Mercantile National Bank Building
|Mercantile National Bank Building|
Mercantile National Bank Building shortly before opening. The distinctive clock tower and spire were added at a later date.
|Alternative names||The Merc
|Location||1800 Main Street
|Management||Forest City Enterprises|
|Antenna spire||159.4 m (523 ft)|
|Roof||131.1 m (430 ft)|
|Design and construction|
|Architect||Walter W. Ahlschlager
The Mercantile National Bank Building (known colloquially as The Merc) is a 31-story, 159.4 m (523 ft) skyscraper at 1700 Main Street in the Main Street district of downtown Dallas, Texas. It is the former home of the Mercantile National Bank, which later became MCorp Bank. The design of the skyscraper features Moderne styling from the Art Deco era and was designed by Walter W. Ahlschlager. The building has a series of setbacks that is crowned by an ornamental four-sided clock along with a decorative weather spire. The Merc was the main element of a four-building complex that eventually spanned a full city block.
The site along Ervay Street between Main and Commerce previously housed the landmark Post Office building constructed in 1889 which featured a prominent clock tower and gingerbread architecture. After abandonment, it was the subject of rumors, plans, and schemes, but by 1936, it had been declared a liability by local business leaders and was razed.
The Mercantile National Bank Building was completed in 1942 and was the only major skyscraper constructed during World War II. The U.S. government had called for a halt of private construction to fuel supply materials for the war effort. However, most of the tower's steel had been prefabricated and was given a special waiver from the government. The bank lobby Art Deco wood murals were the largest in the world at the time. In addition to the bank and other offices, the federal government took 10 floors to hold offices for various war agencies. Mercantile Bank owner and founder Robert L. Thornton constructed his own penthouse level in the upper floors.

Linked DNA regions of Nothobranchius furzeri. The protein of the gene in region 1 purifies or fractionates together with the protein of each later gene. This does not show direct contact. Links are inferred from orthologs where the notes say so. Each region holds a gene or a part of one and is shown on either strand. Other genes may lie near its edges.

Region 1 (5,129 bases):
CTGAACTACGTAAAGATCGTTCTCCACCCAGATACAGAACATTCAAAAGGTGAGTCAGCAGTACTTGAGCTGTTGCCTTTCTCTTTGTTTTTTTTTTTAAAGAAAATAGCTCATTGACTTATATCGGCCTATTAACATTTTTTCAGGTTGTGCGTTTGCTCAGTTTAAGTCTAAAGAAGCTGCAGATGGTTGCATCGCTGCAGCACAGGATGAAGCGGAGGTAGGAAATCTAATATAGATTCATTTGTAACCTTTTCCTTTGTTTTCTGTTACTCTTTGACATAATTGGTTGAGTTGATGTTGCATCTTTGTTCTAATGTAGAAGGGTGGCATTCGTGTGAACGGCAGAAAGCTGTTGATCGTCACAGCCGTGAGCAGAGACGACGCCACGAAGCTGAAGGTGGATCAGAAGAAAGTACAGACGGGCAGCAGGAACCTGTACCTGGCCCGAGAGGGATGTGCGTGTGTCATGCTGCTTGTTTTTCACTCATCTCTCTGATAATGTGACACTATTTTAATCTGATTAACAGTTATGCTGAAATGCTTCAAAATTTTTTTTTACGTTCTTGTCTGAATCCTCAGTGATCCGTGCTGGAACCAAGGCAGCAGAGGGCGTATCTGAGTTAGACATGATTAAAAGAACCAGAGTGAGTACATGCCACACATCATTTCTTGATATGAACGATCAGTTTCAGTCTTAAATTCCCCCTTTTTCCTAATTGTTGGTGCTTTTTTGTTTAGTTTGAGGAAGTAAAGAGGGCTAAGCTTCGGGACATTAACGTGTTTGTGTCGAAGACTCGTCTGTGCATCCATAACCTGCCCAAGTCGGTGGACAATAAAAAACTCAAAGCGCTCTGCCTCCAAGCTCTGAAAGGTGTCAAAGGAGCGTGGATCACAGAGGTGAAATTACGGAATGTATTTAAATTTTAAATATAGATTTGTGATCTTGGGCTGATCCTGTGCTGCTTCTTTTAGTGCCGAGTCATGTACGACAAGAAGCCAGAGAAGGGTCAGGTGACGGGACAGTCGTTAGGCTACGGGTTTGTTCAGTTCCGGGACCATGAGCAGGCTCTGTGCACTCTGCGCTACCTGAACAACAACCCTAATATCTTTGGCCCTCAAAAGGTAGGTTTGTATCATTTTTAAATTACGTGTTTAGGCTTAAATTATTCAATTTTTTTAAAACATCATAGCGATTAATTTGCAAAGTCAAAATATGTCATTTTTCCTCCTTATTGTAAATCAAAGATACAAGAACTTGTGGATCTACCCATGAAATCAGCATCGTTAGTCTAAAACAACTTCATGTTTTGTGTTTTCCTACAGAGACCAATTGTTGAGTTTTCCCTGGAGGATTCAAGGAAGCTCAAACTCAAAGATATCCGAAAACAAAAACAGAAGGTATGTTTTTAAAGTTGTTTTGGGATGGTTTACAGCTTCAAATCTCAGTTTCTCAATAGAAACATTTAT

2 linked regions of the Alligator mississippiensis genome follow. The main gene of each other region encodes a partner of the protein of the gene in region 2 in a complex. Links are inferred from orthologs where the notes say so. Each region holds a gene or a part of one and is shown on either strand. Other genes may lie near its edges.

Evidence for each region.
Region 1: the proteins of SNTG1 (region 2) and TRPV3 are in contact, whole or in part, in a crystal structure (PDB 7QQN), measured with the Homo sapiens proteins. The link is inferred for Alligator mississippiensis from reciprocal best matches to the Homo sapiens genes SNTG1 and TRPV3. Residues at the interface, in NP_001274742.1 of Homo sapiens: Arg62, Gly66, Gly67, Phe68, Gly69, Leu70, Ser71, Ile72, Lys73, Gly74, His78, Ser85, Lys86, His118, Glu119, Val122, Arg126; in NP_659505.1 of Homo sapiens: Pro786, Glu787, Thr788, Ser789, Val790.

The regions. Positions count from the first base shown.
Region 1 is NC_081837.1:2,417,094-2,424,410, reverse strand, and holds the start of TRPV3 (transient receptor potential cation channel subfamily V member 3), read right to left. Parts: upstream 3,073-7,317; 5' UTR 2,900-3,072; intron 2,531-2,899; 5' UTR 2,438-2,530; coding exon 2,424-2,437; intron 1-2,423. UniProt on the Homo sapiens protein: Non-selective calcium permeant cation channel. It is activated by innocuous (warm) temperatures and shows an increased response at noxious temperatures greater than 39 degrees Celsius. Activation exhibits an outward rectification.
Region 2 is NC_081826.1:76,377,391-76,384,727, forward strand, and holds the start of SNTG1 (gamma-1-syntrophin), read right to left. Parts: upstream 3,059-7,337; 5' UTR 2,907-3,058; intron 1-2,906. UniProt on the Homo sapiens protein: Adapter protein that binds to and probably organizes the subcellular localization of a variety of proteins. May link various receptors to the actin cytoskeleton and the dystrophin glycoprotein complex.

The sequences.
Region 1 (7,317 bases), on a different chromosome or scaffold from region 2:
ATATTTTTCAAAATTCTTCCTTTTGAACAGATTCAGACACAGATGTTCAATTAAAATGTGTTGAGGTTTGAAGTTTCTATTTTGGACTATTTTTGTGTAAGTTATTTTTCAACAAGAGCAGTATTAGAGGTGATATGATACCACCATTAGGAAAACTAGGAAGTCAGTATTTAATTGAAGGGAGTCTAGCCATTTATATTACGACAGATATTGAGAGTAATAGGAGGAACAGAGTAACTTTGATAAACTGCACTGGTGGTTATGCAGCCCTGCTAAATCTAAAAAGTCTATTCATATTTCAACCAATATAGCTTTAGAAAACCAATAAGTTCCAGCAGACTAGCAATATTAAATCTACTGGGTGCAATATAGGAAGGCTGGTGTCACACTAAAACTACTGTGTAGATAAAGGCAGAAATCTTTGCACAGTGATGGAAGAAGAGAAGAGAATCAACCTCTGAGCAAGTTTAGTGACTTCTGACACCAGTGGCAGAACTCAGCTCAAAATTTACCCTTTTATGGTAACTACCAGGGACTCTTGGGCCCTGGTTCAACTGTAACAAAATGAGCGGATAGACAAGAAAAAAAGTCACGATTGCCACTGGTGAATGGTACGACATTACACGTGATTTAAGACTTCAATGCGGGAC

In 1947, an illuminated tower was constructed, which KERA used for radio broadcasts. In 1958, this tower was replaced by the current illumination tower and clock. In the 1960s, the original stone façade at the base of the building was covered by a modernist curtain wall facade.
At its completion, the Merc was the tallest building west of the Mississippi River and it was the tallest building in Dallas until 1954, when Republic Bank Tower I surpassed it. The building has 31 stories, and when the 115 feet (35 m) foot ornamental clock tower is included, is 545 feet (166 m) feet tall; making it the 19th-tallest building in Dallas. It also contains 359,348 square feet (33,385 m2) of floor space.
The Merc was the main element of a four building complex that eventually spanned a full city block. The Mercantile Securities Building was constructed immediately east of the main tower in 1949 and was 14 stories tall, including 213,270 square feet (19,813 m2) of space. The Mercantile Dallas Building was completed in 1954. It was 360 feet (110 m) and 22 stories tall with 347,037 square feet (32,241 m2) inside. It was built behind the southern half of the Securities building and ran along Commerce Street to St Paul Street. The final addition to the block was the Securities Annex in 1972. It initially was five stories, and designed for vertical expansion at a later date. Its 116,322 square feet (10,807 m2) of space was in the northeast corner of the block.